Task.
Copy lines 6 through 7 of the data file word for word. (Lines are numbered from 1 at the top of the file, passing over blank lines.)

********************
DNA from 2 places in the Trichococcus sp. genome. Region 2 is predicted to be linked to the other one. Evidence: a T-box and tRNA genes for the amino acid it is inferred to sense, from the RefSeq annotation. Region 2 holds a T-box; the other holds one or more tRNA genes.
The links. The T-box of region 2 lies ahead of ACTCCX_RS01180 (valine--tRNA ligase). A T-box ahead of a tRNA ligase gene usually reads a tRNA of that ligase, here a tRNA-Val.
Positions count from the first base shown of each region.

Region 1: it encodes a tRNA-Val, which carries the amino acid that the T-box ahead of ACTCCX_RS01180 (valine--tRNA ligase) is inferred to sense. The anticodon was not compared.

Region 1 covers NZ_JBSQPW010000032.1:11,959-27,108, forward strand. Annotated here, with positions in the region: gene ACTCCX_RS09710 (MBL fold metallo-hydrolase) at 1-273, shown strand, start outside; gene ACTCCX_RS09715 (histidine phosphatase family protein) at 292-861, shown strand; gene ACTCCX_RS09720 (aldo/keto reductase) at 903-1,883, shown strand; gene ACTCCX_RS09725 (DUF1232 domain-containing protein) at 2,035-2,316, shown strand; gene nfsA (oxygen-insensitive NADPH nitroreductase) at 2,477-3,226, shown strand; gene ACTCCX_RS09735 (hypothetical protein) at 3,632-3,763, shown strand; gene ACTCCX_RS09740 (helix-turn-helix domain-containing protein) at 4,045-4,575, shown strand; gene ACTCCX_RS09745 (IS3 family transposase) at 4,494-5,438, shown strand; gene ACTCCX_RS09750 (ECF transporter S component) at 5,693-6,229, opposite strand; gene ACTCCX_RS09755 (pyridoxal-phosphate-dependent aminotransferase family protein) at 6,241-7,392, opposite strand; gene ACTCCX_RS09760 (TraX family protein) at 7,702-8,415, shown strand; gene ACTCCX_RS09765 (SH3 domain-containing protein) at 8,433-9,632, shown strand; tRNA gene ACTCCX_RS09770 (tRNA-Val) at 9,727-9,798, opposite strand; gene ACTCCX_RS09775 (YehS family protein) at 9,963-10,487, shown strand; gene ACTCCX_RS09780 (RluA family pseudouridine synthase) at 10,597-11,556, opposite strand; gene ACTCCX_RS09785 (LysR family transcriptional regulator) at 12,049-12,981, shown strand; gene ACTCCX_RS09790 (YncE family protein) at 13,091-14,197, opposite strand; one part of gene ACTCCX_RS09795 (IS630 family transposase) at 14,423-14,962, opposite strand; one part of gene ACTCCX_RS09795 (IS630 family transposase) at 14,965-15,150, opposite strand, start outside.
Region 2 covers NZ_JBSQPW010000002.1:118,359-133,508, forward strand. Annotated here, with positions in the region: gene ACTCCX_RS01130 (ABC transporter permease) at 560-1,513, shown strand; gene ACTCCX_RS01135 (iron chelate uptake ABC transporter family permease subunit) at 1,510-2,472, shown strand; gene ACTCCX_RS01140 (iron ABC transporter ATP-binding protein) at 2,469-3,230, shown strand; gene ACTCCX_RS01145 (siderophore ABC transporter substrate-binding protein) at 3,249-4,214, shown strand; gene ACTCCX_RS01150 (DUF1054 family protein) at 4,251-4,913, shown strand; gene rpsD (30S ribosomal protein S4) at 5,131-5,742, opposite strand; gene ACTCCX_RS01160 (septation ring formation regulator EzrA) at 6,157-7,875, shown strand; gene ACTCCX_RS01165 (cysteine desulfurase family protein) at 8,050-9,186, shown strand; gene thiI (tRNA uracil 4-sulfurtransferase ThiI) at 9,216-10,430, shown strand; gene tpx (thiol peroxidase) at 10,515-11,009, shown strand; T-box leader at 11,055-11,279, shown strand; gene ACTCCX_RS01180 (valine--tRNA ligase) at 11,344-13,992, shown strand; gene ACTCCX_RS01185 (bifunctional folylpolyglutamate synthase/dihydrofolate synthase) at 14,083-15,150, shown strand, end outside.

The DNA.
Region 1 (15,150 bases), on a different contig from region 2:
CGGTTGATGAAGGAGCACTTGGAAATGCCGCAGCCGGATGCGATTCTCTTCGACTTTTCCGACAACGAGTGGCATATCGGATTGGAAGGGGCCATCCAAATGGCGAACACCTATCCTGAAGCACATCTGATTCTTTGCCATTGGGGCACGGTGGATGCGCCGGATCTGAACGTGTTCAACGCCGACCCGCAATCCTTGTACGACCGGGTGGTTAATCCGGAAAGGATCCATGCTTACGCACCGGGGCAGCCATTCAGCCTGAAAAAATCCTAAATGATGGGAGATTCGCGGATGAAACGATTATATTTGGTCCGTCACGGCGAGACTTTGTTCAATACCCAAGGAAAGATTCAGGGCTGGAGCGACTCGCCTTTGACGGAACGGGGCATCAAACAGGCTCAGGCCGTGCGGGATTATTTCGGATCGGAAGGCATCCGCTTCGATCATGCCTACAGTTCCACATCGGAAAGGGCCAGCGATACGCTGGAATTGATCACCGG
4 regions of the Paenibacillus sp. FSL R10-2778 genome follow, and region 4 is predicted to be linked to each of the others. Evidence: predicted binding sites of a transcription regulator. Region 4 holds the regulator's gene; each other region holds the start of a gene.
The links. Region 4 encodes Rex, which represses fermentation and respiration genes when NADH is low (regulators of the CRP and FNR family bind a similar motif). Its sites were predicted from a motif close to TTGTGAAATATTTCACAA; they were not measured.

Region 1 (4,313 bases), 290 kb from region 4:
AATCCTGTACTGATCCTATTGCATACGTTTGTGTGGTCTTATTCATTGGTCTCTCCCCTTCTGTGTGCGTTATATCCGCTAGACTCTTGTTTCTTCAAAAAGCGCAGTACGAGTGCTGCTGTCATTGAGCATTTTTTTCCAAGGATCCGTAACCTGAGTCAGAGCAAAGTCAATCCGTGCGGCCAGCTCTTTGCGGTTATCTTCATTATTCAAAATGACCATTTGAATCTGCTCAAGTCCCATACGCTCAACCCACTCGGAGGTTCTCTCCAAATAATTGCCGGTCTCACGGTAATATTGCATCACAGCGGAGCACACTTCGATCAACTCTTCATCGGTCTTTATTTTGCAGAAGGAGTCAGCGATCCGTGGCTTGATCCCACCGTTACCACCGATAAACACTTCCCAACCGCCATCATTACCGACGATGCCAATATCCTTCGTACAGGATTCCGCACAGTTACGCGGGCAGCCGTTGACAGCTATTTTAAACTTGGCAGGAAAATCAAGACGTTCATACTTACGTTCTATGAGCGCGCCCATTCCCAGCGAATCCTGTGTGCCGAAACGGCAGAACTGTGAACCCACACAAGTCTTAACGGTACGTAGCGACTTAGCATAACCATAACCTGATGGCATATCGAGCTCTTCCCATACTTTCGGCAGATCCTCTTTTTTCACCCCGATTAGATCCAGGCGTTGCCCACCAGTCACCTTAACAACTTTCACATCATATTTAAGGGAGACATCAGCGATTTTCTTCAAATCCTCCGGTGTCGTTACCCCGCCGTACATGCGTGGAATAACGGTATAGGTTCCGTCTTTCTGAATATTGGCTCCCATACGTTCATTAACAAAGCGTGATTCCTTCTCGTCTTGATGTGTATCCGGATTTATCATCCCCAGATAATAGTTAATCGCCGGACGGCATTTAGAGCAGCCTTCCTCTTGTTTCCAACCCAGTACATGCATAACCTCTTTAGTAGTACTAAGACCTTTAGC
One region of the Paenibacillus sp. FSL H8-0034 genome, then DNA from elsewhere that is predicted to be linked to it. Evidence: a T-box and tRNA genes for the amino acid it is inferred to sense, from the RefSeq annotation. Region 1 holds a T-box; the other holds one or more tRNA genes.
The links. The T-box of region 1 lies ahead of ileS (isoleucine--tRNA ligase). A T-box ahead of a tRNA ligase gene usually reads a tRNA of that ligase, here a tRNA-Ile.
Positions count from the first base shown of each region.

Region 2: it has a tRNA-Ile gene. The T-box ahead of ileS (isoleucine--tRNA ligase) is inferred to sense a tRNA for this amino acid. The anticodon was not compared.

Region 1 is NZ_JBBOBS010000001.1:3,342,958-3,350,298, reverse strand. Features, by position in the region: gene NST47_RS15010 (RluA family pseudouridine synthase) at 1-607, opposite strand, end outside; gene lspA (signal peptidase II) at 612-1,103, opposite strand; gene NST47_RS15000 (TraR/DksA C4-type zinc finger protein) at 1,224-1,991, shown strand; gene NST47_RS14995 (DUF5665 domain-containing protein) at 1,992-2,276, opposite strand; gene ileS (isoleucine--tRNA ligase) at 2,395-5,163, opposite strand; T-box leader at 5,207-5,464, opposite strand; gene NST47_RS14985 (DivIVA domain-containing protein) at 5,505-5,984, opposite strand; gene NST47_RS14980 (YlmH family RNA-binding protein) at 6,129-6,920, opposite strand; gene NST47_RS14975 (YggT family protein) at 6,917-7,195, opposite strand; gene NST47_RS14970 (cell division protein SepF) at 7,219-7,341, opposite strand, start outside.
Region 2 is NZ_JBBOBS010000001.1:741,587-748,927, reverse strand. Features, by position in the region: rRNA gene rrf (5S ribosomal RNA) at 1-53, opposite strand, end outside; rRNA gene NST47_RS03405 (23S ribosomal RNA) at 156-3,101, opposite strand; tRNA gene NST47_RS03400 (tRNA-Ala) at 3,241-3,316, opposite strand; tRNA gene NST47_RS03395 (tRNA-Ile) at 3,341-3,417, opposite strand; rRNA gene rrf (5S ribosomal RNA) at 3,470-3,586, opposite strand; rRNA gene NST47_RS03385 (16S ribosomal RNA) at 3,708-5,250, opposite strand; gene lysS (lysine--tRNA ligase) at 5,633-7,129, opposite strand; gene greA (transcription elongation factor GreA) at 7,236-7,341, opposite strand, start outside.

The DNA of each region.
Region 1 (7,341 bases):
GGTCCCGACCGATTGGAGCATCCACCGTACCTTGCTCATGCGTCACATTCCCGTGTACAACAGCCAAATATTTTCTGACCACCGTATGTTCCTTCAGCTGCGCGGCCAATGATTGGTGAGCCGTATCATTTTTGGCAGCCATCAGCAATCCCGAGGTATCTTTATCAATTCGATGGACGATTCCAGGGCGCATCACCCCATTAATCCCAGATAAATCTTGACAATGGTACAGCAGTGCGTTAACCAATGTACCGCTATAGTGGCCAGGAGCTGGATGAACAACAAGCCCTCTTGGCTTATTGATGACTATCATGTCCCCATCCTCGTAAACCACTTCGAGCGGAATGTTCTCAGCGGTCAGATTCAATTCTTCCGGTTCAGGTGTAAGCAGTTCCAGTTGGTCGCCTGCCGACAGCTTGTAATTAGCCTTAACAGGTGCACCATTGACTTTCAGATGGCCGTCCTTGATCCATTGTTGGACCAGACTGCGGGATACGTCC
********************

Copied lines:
Region 2 covers NZ_JBSQPW010000002.1:118,359-133,508, forward strand. Annotated here, with positions in the region: gene ACTCCX_RS01130 (ABC transporter permease) at 560-1,513, shown strand; gene ACTCCX_RS01135 (iron chelate uptake ABC transporter family permease subunit) at 1,510-2,472, shown strand; gene ACTCCX_RS01140 (iron ABC transporter ATP-binding protein) at 2,469-3,230, shown strand; gene ACTCCX_RS01145 (siderophore ABC transporter substrate-binding protein) at 3,249-4,214, shown strand; gene ACTCCX_RS01150 (DUF1054 family protein) at 4,251-4,913, shown strand; gene rpsD (30S ribosomal protein S4) at 5,131-5,742, opposite strand; gene ACTCCX_RS01160 (septation ring formation regulator EzrA) at 6,157-7,875, shown strand; gene ACTCCX_RS01165 (cysteine desulfurase family protein) at 8,050-9,186, shown strand; gene thiI (tRNA uracil 4-sulfurtransferase ThiI) at 9,216-10,430, shown strand; gene tpx (thiol peroxidase) at 10,515-11,009, shown strand; T-box leader at 11,055-11,279, shown strand; gene ACTCCX_RS01180 (valine--tRNA ligase) at 11,344-13,992, shown strand; gene ACTCCX_RS01185 (bifunctional folylpolyglutamate synthase/dihydrofolate synthase) at 14,083-15,150, shown strand, end outside.

The DNA.